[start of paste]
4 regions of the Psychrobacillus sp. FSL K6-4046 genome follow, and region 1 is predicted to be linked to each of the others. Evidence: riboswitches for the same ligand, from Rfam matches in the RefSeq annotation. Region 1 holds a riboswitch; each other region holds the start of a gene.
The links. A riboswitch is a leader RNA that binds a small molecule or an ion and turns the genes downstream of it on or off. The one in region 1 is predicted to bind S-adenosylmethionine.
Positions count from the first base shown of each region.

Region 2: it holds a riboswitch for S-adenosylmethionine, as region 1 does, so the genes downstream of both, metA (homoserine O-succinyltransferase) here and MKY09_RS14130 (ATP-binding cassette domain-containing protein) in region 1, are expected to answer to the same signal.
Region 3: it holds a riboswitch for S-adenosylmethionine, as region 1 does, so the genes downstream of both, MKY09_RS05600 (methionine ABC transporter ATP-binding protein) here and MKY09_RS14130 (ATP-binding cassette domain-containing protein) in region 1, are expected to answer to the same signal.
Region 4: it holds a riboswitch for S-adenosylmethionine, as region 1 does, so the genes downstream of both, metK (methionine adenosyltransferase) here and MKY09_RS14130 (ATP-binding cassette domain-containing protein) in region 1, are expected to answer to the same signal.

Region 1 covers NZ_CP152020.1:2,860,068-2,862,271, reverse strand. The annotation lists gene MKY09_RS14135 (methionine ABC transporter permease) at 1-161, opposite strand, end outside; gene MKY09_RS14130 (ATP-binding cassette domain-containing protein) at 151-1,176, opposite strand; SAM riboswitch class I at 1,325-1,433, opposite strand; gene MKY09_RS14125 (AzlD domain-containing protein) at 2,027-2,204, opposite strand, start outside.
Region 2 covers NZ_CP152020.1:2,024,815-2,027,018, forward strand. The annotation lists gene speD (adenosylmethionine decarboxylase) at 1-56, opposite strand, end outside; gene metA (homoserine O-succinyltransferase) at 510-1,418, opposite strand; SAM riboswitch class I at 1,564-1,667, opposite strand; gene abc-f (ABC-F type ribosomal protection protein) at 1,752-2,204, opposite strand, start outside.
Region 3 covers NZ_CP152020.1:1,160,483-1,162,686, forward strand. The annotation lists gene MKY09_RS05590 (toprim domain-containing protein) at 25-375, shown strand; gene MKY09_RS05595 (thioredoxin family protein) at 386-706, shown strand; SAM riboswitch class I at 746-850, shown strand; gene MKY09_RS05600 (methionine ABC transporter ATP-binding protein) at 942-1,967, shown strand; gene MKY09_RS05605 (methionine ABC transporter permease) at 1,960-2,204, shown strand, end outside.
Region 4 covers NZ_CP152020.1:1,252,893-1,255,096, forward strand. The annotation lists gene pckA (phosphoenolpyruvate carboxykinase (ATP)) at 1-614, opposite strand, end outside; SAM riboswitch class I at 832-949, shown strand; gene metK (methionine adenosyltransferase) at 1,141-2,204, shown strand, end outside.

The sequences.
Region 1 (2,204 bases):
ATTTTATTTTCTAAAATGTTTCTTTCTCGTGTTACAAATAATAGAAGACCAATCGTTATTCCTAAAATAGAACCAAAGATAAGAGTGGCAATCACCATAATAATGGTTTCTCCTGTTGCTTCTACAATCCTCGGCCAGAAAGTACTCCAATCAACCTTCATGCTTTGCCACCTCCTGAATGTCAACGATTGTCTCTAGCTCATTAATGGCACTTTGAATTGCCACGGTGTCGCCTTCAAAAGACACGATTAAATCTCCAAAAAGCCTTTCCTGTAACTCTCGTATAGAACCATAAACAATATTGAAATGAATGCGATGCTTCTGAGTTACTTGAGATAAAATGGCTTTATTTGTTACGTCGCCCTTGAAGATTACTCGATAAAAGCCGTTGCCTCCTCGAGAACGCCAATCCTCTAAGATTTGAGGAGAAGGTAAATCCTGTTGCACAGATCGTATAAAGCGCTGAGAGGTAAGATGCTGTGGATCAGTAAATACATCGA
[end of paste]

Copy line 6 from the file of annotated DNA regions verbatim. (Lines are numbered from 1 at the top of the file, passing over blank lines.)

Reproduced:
Region 4: it holds a riboswitch for S-adenosylmethionine, as region 1 does, so the genes downstream of both, metK (methionine adenosyltransferase) here and MKY09_RS14130 (ATP-binding cassette domain-containing protein) in region 1, are expected to answer to the same signal.